These are called paper bag PJs because you make the pattern with a paper bag. If you’re a grown up person making grown up PJs, you might want to use something larger like wrapping paper. I often use masking paper, which is super cheap in the paint section of your hardware store. Since these are for my 6 year old, I used a paper bag.
And, let me say, these are not intended for sleepwear according to the flannel Fancy Nancy print I used. Apparently, sleeping in your pajamas is a serious safety issue and they have to have a certain fit and flammability… wait, no, inflammability that my PJs do not have. Let’s call these “lounge” pants. Or “watch Blue’s Clues while your mom types up a tutorial” pants. And they are only called “pants” in the loosest definition of the word. These are pants-optional pants.
To start, use an old pair of pajama pants that are roughly the right size as your template.
Cut your bag open and lay the pants — folded in half — out on the bag. My daughter has outgrown these pajamas so I added some length at the bottom. You are going to want to leave about an inch at the bottom for the hem and 2 inches-ish at the top for the elastic casing.
Pull out the crotch. I loved typing that instruction by the way.
Trace around the entire pajama pants. Don’t trace right up against the fabric. You need to leave a seam allowance of 3/8″. Or 1/2″. Or 5/8″ It doesn’t really matter. Just pick one and stick with it through the whole project. I used a 3/8″ seam allowance so I trace roughly 3/8″ outside of the pants.
How rude! I did not lie. I just didn’t tell the whole truth. You need to stretch the elastic out to get an accurate waist measurement.
Cut out along your lines and you should end up with an oddly shaped paper bag.
A word on fabric choice. I usually pick fabric that can go either which way. If you notice both the Dora pants and the Fancy Nancy fabric I have below has the characters every which way. This is good. This is easy. Once I made a pair of pajama pants for my then 4 year old son. Nemo ended up swimming upside down on one leg because I didn’t take it into account. That isn’t to say you can’t make a pair with the pattern only going one way. You just have to pay attention and that’s not my strong suit.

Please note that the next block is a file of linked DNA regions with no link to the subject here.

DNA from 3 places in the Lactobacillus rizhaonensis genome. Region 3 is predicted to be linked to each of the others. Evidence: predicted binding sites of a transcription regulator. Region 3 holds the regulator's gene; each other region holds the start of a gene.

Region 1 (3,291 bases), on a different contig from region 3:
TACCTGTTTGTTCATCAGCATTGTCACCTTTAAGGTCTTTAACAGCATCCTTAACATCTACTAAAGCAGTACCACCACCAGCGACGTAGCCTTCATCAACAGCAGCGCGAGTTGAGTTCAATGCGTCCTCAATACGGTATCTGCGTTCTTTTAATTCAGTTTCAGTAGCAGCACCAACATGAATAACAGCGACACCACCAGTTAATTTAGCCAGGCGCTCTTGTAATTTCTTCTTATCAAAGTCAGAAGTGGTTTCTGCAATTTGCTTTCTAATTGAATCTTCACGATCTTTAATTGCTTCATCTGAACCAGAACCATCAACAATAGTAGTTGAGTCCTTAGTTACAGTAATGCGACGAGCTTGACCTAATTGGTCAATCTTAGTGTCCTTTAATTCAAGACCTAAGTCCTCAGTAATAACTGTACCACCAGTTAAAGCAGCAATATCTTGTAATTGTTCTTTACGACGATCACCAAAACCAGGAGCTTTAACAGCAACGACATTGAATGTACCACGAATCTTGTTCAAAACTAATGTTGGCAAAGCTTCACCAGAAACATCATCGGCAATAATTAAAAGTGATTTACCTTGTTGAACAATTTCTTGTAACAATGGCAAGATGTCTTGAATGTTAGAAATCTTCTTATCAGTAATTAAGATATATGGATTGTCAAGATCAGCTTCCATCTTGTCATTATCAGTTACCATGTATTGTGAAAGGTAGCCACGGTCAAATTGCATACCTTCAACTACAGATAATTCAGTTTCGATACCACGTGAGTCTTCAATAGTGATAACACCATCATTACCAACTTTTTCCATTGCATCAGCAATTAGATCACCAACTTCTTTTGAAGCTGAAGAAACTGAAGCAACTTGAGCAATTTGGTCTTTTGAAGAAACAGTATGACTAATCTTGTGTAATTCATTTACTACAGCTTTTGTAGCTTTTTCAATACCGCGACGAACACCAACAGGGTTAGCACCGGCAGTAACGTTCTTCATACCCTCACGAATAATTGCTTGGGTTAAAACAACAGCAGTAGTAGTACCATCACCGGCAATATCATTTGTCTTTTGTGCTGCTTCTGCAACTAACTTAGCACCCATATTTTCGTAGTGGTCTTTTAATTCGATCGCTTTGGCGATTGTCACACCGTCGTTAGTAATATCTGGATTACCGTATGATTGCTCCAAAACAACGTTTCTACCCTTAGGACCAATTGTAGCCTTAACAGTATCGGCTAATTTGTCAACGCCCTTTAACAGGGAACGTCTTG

My horrible and inconsistent use of Photoshop and blog formatting aside, you should end up with 2 pant legs that look like this:
Now, we get to sew! A sewing tutorial with sewing involved. Who knew?
I suggest pinning because fabric can slip easily. Some people are good at guiding the fabric through the machine, keeping unsewn edges together, talking on the phone, and knitting at the same time (all while Downton Abbey plays in the background), but I am not one of those people. I use pins to give myself one less thing to worry about while watching to see if Lady Mary will follow her heart and if Matthew will ever walk again. Let’s not forget the amnesiac claiming to be the next Lord Grantham!
Here’s a quick tip — and you’ll see the marks in any sewing tutorial I do so I might as well explain them now. When I first started sewing, I couldn’t remember which notch was what measurement for seam allowances. So I marked them with a sharpie.
Since a picture of me actually sewing tells you nothing, I’ll skip it and show you a picture of it actually sewn so you can see where to sew to and from. You’ll do this on both legs. I used purple thread for contrast for the sake of the tutorial.
I believe “horn of the crotch” is the technical term. Like I said, sew both legs like this.
Here’s where it gets tricky and we’ll see if my pictures and my words can explain the next step.
First, turn one of the legs right side out. Leave the other inside out.
So, do you get that? You take the pant leg that you had right side out. You put it inside the pant leg you had inside out. Fancy Nancy should be looking at herself, which is really what vain girls like to do anyway. Line up the crotch area and the rest should just follow.
Bring your pants back to the sewing machine. I like to do a double stitch on the crotch to reenforce it. Nothing ruins a good sleepover like a split in the pants.
Sew both the front and back together — pretty much everything you had lined up — and then turn your pants right side out and you should have something that looks like this:
All that’s left is to hem and make a casing for the elastic. Hemming is easy. Turn the bottom up a little, press (as in iron… really, it’s the only time I use my iron), turn it up a little more, press, and sew. The casing is a little trickier. So that I don’t bog down this tutorial — and to make the information easier to find — I’ve included a separate casing tutorial.
Because these were Fancy Nancy pants, I added a fancy ruffle at the bottom for my daughter. They were reclaimed from some curtains I didn’t like so they were already pleated and ready to be stitched on. And Eden gives them 2 thumbs up!
PS Do you notice the matching cami? You can read Daniél’s reverse applique tutorial to find one way to make a similar shirt!